As it is the case with extreme race cars, gear is limited to pedals, a steering wheel packed with buttons, and a small display.

There’s no information as to what’s inside the cabin and there are no clear photos of the interior, but it’s safe to assume that the MXX RD has a no-nonsense cockpit. The driver’s space seems pretty cramped too, which means that there aren’t many features to talk about anyway. As it is the case with extreme race cars, gear is limited to a set of pedals, a steering wheel packed with buttons and switches, and a small display for vital performance-related information. I can also see a heavily bolstered seat with additional protection for the head. Speaking of which, you just can’t look at it and not notice the big, red-painted rollcage. Pikes Peak is a dangerous course and the smallest mistake can send you rolling down the hill. This rollcage is there to provide protection when such an unfortunate scenario occurs.

Drivetrain

2017 Norma MXX RD Limited High Resolution Exterior
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Tipping the scales at only 1,697 pounds, it gets its juice from a turbocharged, 2.0-liter four-cylinder engine from Honda HPD.

The MXX RD rides on the same FIA-homologated, carbon-fiber monocoque as last year’s car. Tipping the scales at only 1,697 pounds, it gets its juice from a turbocharged, 2.0-liter four-cylinder engine from Honda HPD. Although this unit is also identical to the one used last year, it is now equipped with a new turbocharger and intercooler. Output is estimated at "around 600 horsepower," which is massive compared to the car’s curb weight.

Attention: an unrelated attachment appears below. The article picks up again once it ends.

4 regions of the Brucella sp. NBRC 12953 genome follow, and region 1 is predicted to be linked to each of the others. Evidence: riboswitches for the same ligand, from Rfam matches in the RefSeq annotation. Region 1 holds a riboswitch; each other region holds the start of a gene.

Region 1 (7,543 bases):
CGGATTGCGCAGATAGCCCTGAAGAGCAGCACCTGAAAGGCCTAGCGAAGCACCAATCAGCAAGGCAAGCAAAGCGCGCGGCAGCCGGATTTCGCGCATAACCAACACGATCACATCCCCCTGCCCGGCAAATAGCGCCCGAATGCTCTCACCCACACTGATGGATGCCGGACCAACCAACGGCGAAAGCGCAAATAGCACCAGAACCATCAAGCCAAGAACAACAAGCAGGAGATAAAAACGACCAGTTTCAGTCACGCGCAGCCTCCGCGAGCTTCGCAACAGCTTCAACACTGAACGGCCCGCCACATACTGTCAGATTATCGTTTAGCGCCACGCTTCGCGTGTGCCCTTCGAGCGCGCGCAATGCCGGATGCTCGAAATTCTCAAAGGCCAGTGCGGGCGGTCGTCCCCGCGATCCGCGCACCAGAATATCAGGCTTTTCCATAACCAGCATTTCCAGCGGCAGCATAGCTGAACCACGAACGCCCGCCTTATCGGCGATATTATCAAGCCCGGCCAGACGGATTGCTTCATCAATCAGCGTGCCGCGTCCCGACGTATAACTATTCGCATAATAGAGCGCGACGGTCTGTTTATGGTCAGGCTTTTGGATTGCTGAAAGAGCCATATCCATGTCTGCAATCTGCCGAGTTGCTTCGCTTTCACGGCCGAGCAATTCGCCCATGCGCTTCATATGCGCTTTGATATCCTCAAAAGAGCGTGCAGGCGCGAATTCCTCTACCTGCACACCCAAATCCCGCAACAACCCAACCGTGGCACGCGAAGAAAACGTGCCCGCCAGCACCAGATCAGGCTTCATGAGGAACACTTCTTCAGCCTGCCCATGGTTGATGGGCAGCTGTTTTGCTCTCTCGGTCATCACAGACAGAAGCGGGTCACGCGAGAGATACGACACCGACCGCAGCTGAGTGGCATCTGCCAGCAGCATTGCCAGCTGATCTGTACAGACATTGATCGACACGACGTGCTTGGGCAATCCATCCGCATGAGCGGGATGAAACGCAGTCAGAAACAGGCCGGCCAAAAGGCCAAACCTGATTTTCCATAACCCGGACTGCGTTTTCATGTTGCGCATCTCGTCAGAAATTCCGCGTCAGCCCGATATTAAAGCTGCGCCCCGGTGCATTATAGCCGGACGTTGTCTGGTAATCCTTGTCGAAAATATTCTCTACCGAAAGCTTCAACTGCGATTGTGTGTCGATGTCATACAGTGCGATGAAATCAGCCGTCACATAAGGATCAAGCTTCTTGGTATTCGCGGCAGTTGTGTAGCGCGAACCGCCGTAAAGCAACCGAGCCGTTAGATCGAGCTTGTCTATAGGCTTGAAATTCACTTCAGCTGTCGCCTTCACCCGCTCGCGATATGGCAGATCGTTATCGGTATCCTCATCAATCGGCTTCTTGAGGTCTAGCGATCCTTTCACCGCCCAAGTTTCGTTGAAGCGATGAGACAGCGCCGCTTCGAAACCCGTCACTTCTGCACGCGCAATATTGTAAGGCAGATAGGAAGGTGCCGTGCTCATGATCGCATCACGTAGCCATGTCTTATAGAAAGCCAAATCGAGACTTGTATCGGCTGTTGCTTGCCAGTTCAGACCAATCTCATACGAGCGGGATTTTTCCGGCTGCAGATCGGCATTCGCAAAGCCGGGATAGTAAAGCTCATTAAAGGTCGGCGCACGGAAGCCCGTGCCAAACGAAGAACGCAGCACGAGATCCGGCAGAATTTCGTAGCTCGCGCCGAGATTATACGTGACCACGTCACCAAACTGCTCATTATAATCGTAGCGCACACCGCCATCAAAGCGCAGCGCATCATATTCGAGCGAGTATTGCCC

The oomph reaches all four wheels through six-speed, sequential gearbox provided by Sadev.

The oomph reaches all four wheels through six-speed, sequential gearbox provided by Sadev, a longitudinal transaxle, and an all-wheel-drive system that has been optimized for 2017. The suspension brings together a double wishbone, pushrod system with Ohlins shocks, and anti-roll bars front and rear. The steering is a rack-and-pinion type. The brakes have been revised for 2017, now featuring 14-inch ventilated discs and six-piston calipers. The 18-inch magnesium BBS wheels are wrapped in bespoke Michelin tires.

Performance

The revised Norma MXX RD Limited won the 2017 Pikes Peak International Hill Climb with a 9:05.672-minute course time. While slower than last year’s 8:51-minute benchmark, it was more than a tenth-second quicker than the car’s winning time from 2014. Overall, Romain Dumas has won the event three times in the last four years while driving a Norma. It’s only the fourth car to reach this performance, alongside the Audi Sport Quattro E2, the Toyota Celica, and Suzuki SX4.

Conclusion

2017 Norma MXX RD Limited High Resolution Exterior
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The Norma MXX RD Limited is arguably one of the most extreme designs that ran at Pikes Peak in recent years and it’s a bit disappointing that it didn’t score a sub-nine-minute lap in 2017. But there’s always room for improvement and if Romain Dumas keeps improving the car, we might see him break Sebastien Loeb’s seemingly unbeatable record from 2013.

  • Leave it
    • * The Pikes Peak record is hard to beat
    • * I wish this car would be used in other racing series too